UN secretary-general calls for world to end “deadly addiction” to coal, ignoring the role it plays in constructing renewable energy plants


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(Natural News) The United Nations (UN) Secretary-General Antonio Guterres has called for the world to end its “deadly addiction” to fossil fuels such as coal. But Guterres either does not know or has failed to take into account the fact that metallurgical coal is an essential component in the processes of refining silicon and iron ore for the construction of solar panels and wind turbines.

Guterres said phasing out the use of coal in the energy sector is the single most important step humanity can take to deal with the supposed climate crisis. The secretary-general put out this call in the opening of a virtual summit of the Powering Past Coal Alliance, a group of governments and businesses that are committed to phasing out the use of coal. (Related: No justification for linking climate change to global conflict, Russia tells UN Security Council.)

“Today, I am calling on all governments, private companies and local authorities to take three steps. First, cancel all global coal projects in the pipeline and end the deadly addiction to coal. Second, end the international financing of coal plants and shift investment to renewable energy projects. Third, jumpstart a global effort to finally organize a just transition [for workers in the coal industry], going coal plant by coal plant if necessary,” Guterres said.

The wind industry is looking for ways to refine iron ore without needing tons of coal, such as substituting hydrogen in place of carbon, but many of these potential replacements are still experimental.

Similarly, any attempt to replace the use of coal in the solar industry would have to contend with the fact that one of the world’s main sources of the solar-grade polysilicon used to construct solar panels comes from China. Specifically, it comes from the northwestern Chinese province of Xinjiang, where coal is incredibly cheap and the solar corporations are being accused of using forced labor.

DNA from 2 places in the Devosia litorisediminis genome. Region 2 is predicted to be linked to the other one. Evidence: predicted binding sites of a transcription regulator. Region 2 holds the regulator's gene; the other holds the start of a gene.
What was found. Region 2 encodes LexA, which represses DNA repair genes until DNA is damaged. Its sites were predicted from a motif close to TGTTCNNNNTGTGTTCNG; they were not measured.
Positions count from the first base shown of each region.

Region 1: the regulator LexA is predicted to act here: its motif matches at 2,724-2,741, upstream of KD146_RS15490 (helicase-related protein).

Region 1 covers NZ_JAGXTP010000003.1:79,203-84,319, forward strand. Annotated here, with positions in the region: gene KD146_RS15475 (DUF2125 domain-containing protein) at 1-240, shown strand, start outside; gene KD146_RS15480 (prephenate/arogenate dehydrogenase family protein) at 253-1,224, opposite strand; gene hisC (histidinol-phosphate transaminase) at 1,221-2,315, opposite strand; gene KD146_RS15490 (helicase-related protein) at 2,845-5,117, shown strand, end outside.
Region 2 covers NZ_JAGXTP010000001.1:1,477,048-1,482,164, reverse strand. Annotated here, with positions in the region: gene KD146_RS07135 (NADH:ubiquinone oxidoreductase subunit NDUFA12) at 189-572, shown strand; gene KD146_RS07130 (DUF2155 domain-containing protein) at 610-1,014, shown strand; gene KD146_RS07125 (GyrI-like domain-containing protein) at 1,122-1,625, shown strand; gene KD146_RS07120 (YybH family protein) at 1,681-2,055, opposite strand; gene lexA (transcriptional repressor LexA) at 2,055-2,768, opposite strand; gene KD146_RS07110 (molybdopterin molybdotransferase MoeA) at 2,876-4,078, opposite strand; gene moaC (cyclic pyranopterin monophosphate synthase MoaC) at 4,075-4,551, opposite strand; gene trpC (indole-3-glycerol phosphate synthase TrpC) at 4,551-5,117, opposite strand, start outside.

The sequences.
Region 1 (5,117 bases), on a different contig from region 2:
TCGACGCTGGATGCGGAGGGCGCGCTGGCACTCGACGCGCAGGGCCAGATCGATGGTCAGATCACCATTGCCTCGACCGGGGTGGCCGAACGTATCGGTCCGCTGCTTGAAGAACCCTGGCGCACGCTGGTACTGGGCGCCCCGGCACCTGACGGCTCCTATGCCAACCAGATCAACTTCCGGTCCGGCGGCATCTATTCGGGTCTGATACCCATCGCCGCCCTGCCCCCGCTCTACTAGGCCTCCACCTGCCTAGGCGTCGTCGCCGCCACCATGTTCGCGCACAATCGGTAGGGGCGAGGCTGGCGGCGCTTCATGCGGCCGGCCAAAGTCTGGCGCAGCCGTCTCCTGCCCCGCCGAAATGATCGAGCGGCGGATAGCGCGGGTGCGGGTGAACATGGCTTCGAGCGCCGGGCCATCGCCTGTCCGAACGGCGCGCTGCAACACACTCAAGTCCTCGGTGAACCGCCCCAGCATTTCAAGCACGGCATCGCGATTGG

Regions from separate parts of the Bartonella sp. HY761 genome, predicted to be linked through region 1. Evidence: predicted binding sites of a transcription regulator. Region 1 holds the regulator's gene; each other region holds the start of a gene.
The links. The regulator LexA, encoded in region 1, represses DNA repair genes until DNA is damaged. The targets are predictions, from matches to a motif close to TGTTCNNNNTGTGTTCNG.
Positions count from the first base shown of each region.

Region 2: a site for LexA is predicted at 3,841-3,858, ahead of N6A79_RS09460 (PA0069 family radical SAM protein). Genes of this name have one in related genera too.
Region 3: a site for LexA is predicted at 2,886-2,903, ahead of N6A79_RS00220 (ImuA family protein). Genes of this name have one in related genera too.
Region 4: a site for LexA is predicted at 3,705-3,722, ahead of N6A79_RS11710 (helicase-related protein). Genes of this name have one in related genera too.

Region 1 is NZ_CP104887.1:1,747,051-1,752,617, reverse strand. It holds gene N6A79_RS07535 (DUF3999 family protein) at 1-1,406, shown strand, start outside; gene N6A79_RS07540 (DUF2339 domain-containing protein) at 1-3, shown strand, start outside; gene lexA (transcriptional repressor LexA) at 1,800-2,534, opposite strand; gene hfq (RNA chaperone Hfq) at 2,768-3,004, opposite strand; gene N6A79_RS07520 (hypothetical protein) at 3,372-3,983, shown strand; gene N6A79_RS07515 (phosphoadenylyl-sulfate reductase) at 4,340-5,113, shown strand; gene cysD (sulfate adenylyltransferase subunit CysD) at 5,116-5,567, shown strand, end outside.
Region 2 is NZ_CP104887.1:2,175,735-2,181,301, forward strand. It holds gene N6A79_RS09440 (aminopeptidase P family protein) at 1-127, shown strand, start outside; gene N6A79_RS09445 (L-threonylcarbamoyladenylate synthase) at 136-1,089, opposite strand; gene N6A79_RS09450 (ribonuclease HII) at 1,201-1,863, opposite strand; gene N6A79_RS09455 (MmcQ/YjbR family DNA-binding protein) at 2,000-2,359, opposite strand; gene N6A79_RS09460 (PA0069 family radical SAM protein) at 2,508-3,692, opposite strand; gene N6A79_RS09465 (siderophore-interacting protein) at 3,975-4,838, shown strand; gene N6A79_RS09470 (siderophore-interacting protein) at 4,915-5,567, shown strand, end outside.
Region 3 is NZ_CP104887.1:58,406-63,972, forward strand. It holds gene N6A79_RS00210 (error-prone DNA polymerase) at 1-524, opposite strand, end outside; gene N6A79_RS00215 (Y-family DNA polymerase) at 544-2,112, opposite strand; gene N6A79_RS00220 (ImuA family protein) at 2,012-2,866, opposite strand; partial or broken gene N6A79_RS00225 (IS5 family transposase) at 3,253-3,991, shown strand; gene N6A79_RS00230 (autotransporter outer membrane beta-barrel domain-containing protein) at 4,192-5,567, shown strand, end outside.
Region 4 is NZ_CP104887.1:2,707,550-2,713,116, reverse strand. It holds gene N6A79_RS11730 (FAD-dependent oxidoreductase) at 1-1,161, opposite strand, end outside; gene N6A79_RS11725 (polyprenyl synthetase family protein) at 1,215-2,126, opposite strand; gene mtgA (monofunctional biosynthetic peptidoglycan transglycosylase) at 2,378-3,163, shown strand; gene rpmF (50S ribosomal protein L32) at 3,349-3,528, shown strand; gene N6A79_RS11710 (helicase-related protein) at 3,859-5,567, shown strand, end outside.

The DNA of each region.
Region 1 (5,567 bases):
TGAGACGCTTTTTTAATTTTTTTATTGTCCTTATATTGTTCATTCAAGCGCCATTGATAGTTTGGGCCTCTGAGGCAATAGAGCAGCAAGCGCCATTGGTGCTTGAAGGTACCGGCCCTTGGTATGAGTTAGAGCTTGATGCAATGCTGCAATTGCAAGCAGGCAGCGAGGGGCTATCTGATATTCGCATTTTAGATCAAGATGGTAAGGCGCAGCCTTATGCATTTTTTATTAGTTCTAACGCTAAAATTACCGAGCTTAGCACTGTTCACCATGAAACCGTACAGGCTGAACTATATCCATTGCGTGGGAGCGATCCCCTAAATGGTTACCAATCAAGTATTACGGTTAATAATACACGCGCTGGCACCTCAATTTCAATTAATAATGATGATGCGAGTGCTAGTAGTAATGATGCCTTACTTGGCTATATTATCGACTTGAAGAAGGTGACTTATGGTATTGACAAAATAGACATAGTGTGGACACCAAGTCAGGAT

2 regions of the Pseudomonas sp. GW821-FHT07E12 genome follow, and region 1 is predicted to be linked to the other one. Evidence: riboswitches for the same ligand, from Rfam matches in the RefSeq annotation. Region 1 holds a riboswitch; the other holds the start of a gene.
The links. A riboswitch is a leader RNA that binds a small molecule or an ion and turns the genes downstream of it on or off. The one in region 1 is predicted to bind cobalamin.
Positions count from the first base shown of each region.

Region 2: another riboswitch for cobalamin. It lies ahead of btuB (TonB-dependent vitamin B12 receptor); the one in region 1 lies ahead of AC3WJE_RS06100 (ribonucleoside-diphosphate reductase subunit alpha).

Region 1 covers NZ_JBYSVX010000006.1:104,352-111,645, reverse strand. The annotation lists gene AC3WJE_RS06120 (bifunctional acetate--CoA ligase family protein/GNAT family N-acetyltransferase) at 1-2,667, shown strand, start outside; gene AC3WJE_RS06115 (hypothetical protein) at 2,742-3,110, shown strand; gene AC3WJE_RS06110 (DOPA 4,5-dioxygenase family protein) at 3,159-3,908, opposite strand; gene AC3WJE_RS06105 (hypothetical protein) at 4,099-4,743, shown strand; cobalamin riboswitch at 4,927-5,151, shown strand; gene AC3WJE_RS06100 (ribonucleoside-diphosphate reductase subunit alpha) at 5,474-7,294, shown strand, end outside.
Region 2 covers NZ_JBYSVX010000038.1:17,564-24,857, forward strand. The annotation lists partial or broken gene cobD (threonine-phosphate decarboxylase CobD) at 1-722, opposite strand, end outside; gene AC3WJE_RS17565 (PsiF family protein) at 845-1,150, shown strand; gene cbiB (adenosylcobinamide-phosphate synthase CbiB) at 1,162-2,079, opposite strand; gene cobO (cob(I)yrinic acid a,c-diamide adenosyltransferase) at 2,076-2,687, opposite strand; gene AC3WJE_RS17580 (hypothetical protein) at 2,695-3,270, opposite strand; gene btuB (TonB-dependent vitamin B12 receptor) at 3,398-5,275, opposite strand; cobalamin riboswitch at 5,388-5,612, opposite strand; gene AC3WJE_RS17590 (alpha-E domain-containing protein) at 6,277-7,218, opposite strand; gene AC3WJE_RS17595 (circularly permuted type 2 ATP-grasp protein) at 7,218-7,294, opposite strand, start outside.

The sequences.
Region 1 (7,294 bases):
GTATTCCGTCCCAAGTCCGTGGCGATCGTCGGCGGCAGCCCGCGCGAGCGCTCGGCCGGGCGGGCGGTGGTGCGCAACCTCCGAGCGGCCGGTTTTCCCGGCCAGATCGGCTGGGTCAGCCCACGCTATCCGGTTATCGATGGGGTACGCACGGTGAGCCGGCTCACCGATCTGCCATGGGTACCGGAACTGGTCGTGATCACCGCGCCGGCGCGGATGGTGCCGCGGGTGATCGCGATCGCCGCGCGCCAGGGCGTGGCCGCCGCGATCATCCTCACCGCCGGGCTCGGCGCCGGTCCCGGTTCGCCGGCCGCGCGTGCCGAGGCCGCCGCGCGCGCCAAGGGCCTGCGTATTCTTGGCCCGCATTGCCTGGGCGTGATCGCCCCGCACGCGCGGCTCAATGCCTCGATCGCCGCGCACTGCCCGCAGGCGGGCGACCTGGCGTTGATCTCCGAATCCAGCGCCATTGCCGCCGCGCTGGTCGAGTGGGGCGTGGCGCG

Before becoming the secretary-general of the United Nations, Guterres, a lifelong member of Portugal’s Socialist Party, served as the country’s prime minister for nearly six years and was the president of the Socialist International, a worldwide organization of democratic socialist political parties. He also served as the UN high commissioner for refugees for 10 years.

Guterres wants all wealthy nations to phase out the use of coal by 2030

During the same meeting with the Powering Past Coal Alliance, Guterres said he is hoping that the wealthy nations of the world – specifically the nations who are part of the Organization for Economic Cooperation and Development (OECD) – could stop using coal by 2030 to meet the world’s goal to curb global warming.

Guterres said during his video message that the current emission-cutting pledges by governments fell far short of what the world needs to limit climate change to 1.5 degrees Celsius.

If the world takes immediate action to phase out what Guterres called the “dirtiest, most polluting and increasingly costly” fossil fuel, “then we have a fighting chance to succeed.”

Guterres said the 37 nations of the OECD should stop using coal by 2030 while the rest of the developing world should follow suit by 2040.

“Science tells us this is essential to meet the Paris Agreement goals and protect future generations,” he said.

Guterres further noted that building new renewable energy plants such as solar farms and wind turbines has become cheaper than installing new coal-fired power plants in virtually every market in the world.

The Powering Past Coal Alliance was formed in 2017 with the supposed goal of bringing together governments and businesses to accelerate the phasing out of coal power. It now has over 120 members, including 34 nations, 44 businesses and organizations and 34 “subnational entities.”

Learn more about how the UN views climate change by reading the latest articles at ClimateAlarmism.news.

Sources include:

WattsUpWithThat.com

Breitbart.com

BloombergQuint.com


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